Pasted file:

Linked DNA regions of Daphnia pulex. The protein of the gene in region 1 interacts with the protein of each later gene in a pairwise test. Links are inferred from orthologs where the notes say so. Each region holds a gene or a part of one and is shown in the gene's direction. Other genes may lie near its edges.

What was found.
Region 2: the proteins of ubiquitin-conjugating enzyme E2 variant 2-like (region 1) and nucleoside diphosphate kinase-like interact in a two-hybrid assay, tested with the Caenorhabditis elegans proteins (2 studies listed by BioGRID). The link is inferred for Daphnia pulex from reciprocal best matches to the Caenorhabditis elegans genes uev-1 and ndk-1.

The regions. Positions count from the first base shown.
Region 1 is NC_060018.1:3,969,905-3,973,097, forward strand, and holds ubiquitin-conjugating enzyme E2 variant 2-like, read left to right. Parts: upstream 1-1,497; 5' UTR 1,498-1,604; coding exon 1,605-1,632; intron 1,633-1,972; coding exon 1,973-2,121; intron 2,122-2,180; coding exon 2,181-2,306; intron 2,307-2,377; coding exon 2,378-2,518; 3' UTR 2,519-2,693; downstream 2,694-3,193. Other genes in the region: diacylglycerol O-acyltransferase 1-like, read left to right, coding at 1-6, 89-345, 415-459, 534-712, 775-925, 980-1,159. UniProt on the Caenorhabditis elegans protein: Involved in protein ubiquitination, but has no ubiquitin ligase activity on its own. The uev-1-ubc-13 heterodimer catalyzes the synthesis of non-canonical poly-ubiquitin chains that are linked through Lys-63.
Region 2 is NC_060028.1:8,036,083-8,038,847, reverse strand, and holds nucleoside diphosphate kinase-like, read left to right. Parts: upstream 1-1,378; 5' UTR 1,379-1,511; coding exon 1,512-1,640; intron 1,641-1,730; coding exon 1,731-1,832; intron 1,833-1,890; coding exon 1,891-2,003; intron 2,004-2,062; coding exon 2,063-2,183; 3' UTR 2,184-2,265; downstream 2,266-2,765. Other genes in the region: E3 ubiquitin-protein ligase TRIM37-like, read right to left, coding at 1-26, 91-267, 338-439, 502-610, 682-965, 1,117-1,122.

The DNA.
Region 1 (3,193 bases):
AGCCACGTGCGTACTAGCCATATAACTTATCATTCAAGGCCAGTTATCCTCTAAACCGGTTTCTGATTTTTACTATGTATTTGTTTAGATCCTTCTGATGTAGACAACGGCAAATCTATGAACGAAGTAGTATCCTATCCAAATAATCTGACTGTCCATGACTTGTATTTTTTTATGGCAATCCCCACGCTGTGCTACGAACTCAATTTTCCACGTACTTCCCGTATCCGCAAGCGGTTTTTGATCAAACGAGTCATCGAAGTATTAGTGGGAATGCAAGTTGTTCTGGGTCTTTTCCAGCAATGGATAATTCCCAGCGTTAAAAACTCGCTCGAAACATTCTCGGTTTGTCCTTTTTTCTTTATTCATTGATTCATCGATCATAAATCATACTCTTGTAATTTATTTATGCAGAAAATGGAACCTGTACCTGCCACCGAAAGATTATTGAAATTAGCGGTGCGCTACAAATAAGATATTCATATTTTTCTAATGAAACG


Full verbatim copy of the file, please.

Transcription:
Linked DNA regions of Daphnia pulex. The protein of the gene in region 1 interacts with the protein of each later gene in a pairwise test. Links are inferred from orthologs where the notes say so. Each region holds a gene or a part of one and is shown in the gene's direction. Other genes may lie near its edges.

What was found.
Region 2: the proteins of ubiquitin-conjugating enzyme E2 variant 2-like (region 1) and nucleoside diphosphate kinase-like interact in a two-hybrid assay, tested with the Caenorhabditis elegans proteins (2 studies listed by BioGRID). The link is inferred for Daphnia pulex from reciprocal best matches to the Caenorhabditis elegans genes uev-1 and ndk-1.

The regions. Positions count from the first base shown.
Region 1 is NC_060018.1:3,969,905-3,973,097, forward strand, and holds ubiquitin-conjugating enzyme E2 variant 2-like, read left to right. Parts: upstream 1-1,497; 5' UTR 1,498-1,604; coding exon 1,605-1,632; intron 1,633-1,972; coding exon 1,973-2,121; intron 2,122-2,180; coding exon 2,181-2,306; intron 2,307-2,377; coding exon 2,378-2,518; 3' UTR 2,519-2,693; downstream 2,694-3,193. Other genes in the region: diacylglycerol O-acyltransferase 1-like, read left to right, coding at 1-6, 89-345, 415-459, 534-712, 775-925, 980-1,159. UniProt on the Caenorhabditis elegans protein: Involved in protein ubiquitination, but has no ubiquitin ligase activity on its own. The uev-1-ubc-13 heterodimer catalyzes the synthesis of non-canonical poly-ubiquitin chains that are linked through Lys-63.
Region 2 is NC_060028.1:8,036,083-8,038,847, reverse strand, and holds nucleoside diphosphate kinase-like, read left to right. Parts: upstream 1-1,378; 5' UTR 1,379-1,511; coding exon 1,512-1,640; intron 1,641-1,730; coding exon 1,731-1,832; intron 1,833-1,890; coding exon 1,891-2,003; intron 2,004-2,062; coding exon 2,063-2,183; 3' UTR 2,184-2,265; downstream 2,266-2,765. Other genes in the region: E3 ubiquitin-protein ligase TRIM37-like, read right to left, coding at 1-26, 91-267, 338-439, 502-610, 682-965, 1,117-1,122.

The DNA.
Region 1 (3,193 bases):
AGCCACGTGCGTACTAGCCATATAACTTATCATTCAAGGCCAGTTATCCTCTAAACCGGTTTCTGATTTTTACTATGTATTTGTTTAGATCCTTCTGATGTAGACAACGGCAAATCTATGAACGAAGTAGTATCCTATCCAAATAATCTGACTGTCCATGACTTGTATTTTTTTATGGCAATCCCCACGCTGTGCTACGAACTCAATTTTCCACGTACTTCCCGTATCCGCAAGCGGTTTTTGATCAAACGAGTCATCGAAGTATTAGTGGGAATGCAAGTTGTTCTGGGTCTTTTCCAGCAATGGATAATTCCCAGCGTTAAAAACTCGCTCGAAACATTCTCGGTTTGTCCTTTTTTCTTTATTCATTGATTCATCGATCATAAATCATACTCTTGTAATTTATTTATGCAGAAAATGGAACCTGTACCTGCCACCGAAAGATTATTGAAATTAGCGGTGCGCTACAAATAAGATATTCATATTTTTCTAATGAAACG